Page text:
Sunday, June 19, 2005


Sometimes a Sanctuary is Just... a Sanctuary

About a year ago, I was riding a train into London when I came across and clipped out an utterly engrossing article in the Guardian about Botton, a village in north Yorkshire that I'd never heard of before. Turns out it's now the subject of a Channel 4 documentary, The Strangest Village in Britain, which is reviewed in today's Observer:

Half of the 300 villagers here are 'special needs'. They make wooden toys - rather well, it seemed - and fold paper for schoolbooks, and hug each other with fond earnestness, and guard their appointed jobs jealously, and in the evenings they live, mostly, with the Steiner Christians and their families. This great little programme about Botton, celebrating 50 years of the experiment, had me dangerously close to tears a couple of times, as does the ongoing argument which seeks to blame the toweringly sane Baroness Warnock for once recommending, gently, more inclusion in the right circumstances, and now mildly changing her mind after watching successive governments use her nuanced argument as a slab, a manifesto to save money and avoid complicated thoughts.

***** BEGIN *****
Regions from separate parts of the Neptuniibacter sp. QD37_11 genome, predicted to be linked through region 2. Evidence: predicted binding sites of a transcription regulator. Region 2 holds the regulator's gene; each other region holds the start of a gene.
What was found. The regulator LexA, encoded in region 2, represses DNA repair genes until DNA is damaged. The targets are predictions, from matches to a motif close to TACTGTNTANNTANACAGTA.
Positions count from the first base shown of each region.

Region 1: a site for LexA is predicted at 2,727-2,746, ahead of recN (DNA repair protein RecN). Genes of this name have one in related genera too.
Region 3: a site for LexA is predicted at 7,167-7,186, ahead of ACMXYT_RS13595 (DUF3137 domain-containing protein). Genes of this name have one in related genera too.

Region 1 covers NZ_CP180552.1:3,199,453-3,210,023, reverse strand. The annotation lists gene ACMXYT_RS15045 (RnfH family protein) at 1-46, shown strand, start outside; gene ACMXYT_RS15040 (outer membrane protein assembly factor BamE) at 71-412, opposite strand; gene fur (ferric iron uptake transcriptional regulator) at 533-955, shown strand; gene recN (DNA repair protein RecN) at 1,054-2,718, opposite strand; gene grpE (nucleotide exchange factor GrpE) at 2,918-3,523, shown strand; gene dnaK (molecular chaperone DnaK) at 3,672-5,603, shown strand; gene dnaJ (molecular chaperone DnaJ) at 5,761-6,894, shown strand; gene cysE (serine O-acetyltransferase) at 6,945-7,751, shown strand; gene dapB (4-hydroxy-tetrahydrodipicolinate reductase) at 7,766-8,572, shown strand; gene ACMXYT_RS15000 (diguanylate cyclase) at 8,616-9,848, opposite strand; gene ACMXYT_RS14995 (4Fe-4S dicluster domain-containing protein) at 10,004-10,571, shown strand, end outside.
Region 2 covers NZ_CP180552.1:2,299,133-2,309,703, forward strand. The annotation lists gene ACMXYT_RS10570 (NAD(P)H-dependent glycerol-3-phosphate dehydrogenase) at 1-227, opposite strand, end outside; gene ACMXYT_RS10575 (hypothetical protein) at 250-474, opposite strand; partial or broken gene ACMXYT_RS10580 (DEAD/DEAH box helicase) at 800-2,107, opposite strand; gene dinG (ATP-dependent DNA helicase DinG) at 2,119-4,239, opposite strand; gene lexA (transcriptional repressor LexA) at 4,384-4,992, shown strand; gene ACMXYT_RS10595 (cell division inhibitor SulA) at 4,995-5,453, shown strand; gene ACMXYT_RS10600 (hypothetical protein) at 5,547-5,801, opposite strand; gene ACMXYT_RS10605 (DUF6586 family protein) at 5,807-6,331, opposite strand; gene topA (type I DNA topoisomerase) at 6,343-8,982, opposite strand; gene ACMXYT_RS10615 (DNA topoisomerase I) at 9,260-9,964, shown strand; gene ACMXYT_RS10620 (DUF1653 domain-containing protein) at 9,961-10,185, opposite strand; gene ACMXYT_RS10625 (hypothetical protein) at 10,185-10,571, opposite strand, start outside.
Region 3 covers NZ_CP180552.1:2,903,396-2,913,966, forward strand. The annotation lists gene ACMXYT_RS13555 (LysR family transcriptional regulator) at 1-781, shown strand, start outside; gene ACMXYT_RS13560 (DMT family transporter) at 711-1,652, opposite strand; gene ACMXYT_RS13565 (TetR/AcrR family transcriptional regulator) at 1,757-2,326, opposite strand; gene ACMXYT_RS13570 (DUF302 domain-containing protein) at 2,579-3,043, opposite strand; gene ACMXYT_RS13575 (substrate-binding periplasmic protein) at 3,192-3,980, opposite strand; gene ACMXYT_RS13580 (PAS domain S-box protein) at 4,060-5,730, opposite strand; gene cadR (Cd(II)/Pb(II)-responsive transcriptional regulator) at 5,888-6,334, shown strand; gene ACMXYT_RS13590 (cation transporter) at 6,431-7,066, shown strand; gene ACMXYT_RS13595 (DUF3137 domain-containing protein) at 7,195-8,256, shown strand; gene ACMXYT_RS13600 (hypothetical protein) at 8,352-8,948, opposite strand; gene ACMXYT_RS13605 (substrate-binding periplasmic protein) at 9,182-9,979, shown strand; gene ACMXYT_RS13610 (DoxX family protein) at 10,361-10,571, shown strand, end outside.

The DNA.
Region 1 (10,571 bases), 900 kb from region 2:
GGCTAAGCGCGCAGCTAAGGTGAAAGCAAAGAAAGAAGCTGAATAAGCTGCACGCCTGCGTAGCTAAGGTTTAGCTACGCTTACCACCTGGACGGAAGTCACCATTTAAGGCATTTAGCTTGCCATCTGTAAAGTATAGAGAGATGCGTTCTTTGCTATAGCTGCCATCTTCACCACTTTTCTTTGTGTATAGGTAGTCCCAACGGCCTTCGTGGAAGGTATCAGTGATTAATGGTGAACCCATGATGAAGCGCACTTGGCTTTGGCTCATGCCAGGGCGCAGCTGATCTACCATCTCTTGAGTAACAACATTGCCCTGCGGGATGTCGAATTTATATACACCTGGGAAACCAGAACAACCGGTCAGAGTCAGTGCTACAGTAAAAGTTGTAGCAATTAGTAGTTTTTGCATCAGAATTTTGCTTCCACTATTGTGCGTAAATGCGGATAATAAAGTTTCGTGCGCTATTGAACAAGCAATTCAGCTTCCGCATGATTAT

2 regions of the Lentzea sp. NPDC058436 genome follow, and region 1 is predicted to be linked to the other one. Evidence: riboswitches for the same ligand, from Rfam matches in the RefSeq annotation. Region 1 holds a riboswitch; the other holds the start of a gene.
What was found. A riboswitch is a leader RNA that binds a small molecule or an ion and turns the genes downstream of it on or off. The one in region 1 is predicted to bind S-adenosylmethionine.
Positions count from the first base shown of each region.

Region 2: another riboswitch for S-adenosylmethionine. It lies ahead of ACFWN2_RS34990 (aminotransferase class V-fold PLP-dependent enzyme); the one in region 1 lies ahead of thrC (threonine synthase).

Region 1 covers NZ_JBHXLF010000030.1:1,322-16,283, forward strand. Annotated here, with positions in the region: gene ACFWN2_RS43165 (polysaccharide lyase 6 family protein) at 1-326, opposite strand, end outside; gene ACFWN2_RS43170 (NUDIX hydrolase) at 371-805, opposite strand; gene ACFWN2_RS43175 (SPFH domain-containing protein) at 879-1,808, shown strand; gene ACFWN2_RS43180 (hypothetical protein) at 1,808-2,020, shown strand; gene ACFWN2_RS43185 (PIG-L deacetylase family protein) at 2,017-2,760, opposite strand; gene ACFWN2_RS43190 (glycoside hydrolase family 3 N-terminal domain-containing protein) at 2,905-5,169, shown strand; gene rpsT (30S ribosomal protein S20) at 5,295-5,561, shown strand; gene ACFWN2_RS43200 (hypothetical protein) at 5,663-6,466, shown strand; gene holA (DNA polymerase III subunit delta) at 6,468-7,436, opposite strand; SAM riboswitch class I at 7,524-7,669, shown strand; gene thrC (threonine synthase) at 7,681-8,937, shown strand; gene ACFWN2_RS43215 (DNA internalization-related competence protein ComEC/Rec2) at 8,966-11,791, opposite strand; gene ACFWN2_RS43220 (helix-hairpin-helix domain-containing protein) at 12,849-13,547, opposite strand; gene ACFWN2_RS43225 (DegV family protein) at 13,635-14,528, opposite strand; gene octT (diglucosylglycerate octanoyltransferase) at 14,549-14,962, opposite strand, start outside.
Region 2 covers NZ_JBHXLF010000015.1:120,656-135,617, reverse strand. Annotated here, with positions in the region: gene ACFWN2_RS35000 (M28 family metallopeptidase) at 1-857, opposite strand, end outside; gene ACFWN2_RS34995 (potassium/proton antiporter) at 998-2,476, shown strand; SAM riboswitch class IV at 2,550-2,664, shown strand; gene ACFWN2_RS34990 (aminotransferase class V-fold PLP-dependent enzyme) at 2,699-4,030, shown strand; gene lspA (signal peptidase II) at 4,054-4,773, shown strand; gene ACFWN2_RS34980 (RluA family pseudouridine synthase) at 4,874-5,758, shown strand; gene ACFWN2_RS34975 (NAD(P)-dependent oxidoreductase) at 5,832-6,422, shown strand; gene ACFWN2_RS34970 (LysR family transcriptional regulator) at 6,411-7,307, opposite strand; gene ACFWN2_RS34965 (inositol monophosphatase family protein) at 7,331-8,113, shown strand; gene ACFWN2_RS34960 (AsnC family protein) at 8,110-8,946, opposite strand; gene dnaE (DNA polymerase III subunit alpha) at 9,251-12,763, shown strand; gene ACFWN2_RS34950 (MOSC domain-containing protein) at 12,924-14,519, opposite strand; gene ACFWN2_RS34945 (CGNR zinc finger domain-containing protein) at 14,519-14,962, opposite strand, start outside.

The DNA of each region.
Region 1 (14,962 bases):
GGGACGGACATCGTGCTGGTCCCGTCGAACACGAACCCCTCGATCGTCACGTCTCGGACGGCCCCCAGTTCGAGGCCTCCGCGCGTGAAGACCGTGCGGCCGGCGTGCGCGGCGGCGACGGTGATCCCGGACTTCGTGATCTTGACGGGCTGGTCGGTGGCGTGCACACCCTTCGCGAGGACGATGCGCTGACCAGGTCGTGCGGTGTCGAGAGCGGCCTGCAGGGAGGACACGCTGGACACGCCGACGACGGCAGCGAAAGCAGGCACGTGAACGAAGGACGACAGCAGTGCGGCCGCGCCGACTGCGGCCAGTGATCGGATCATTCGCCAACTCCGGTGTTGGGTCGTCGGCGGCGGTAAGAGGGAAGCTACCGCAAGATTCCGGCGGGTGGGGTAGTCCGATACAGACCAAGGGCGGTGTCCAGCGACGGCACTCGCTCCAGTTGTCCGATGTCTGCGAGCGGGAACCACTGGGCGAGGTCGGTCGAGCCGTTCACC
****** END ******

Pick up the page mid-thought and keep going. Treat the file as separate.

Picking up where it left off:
In some circumstances, inclusion works, in others it doesn't. Got it?

This is probably the most sensible comment I've seen on the inclusion-or-separation issue with special-needs populations. Denying people a way to fit in, however awkwardly, is cruel: forcing them to keep trying to fit in when this makes them existentially miserable is also cruel. And no amount of absolutist rhetoric by experts or activists on either side holds up to the harsh tests of daily life and direct experience in these matters.

I don't see any word yet on whether the documentary will have a US broadcast -- one can only hope that it will.

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